## Present Value with Multiple Cash Flows

It will turn out that we will very often need to determine the present value of a series of future cash flows. As with future values, there are two ways we can do it. We can either discount back one period at a time, or we can just calculate the present values individually and add them up.

Suppose you need \$1,000 in one year and \$2,000 more in two years. If you can earn 9 percent on your money, how much do you have to put up today to exactly cover these amounts in the future? In other words, what is the present value of the two cash flows at 9 percent?

The present value of \$2,000 in two years at 9 percent is: \$2,000/1.092 = \$1,683.36 The present value of \$1,000 in one year is:

\$1,000/1.09 = \$917.43 Therefore, the total present value is: \$1,683.36 + 917.43 = \$2,600.79

To see why \$2,600.79 is the right answer, we can check to see that after the \$2,000 is paid out in two years, there is no money left. If we invest \$2,600.79 for one year at 9 percent, we will have:

We take out \$1,000, leaving \$1,834.86. This amount earns 9 percent for another year, leaving us with:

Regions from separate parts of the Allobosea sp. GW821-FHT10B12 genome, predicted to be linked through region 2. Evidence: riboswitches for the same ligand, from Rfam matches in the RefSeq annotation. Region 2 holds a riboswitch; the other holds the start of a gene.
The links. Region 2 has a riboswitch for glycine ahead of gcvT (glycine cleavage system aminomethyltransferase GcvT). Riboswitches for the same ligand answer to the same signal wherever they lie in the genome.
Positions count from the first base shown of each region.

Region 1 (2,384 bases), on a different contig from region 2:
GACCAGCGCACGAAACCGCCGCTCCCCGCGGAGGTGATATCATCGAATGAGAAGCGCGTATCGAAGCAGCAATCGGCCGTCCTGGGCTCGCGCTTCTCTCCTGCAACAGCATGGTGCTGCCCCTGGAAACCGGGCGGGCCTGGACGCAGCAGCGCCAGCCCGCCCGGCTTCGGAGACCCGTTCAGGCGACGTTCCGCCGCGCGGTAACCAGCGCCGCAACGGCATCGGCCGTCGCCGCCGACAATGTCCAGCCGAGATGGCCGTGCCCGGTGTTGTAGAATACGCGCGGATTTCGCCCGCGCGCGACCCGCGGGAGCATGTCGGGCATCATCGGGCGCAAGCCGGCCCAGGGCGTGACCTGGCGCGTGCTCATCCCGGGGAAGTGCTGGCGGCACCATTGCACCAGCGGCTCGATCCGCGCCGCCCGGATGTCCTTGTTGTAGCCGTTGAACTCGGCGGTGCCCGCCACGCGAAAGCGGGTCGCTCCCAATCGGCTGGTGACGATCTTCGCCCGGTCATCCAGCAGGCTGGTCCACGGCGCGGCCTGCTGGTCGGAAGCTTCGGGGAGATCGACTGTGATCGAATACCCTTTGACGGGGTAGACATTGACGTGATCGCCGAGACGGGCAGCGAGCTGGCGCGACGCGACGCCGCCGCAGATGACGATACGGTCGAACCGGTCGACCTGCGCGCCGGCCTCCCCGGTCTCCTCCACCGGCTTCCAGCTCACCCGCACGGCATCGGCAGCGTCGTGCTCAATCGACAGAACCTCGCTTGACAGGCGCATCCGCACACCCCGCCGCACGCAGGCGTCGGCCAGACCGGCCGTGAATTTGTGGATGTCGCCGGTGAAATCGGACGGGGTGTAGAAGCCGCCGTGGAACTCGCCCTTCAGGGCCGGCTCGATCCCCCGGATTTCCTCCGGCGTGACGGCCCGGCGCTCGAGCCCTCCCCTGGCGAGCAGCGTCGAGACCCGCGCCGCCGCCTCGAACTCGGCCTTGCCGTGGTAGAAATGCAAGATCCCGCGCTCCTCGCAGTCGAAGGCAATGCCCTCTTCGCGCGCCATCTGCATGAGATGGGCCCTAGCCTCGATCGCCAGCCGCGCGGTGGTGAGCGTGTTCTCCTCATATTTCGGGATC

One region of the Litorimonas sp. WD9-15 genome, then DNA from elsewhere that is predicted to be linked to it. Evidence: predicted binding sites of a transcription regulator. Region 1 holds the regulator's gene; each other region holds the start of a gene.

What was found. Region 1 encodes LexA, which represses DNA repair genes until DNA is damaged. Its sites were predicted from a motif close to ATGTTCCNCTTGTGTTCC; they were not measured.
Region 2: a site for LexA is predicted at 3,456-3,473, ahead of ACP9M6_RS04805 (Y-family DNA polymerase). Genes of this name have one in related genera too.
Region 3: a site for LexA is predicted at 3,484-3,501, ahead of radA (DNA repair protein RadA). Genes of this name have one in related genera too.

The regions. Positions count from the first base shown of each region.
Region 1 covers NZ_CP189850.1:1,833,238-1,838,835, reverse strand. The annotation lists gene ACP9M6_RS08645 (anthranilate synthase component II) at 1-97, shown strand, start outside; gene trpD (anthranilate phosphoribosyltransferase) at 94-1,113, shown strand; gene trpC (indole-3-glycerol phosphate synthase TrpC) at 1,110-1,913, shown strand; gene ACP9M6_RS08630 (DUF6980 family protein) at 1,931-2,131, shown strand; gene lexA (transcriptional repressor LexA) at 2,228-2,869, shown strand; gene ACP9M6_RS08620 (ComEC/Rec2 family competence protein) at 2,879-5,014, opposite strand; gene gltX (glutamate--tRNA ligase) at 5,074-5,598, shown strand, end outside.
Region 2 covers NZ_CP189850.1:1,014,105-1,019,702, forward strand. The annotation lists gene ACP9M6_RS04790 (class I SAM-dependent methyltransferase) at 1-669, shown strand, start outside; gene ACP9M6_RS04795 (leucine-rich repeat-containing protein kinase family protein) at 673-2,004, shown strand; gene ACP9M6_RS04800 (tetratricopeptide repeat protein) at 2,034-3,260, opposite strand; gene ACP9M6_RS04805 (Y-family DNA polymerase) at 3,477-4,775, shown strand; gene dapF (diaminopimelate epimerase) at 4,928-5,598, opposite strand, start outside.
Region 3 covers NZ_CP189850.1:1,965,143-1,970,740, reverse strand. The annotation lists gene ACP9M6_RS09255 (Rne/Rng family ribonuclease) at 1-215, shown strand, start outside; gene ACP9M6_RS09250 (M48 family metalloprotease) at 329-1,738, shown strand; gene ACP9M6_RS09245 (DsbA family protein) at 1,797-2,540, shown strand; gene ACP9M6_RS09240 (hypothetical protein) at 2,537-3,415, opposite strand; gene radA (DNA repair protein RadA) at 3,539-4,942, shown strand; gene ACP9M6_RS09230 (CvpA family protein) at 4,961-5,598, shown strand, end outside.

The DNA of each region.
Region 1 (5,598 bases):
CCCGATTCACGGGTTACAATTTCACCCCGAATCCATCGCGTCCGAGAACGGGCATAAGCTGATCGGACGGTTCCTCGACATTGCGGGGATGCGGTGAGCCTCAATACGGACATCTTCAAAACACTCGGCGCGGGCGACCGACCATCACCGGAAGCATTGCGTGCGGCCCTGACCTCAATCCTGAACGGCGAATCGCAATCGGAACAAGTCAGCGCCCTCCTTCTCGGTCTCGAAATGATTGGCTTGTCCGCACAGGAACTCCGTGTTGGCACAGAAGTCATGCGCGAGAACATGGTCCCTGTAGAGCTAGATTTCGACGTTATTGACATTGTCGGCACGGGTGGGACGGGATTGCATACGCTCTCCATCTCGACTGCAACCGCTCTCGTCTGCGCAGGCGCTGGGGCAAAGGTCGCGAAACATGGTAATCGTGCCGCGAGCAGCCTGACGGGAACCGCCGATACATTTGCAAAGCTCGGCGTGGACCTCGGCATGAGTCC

This is just as we planned. As this example illustrates, the present value of a series of future cash flows is simply the amount that you would need today in order to exactly duplicate those future cash flows (for a given discount rate).

An alternative way of calculating present values for multiple future cash flows is to discount back to the present, one period at a time. To illustrate, suppose we had an investment that was going to pay \$1,000 at the end of every year for the next five years. To find the present value, we could discount each \$1,000 back to the present separately and then add them up. Figure 6.5 illustrates this approach for a 6 percent discount rate; as shown, the answer is \$4,212.37 (ignoring a small rounding error).

Alternatively, we could discount the last cash flow back one period and add it to the next-to-the-last cash flow:

(\$1,000/1.06) + 1,000 = \$943.40 + 1,000 = \$1,943.40

Ross et al.: Fundamentals of Corporate Finance, Sixth Edition, Alternate Edition

III. Valuation of Future Cash Flows

6. Discounted Cash Flow Valuation

© The McGraw-Hill Companies, 2002

PART THREE Valuation of Future Cash Flows

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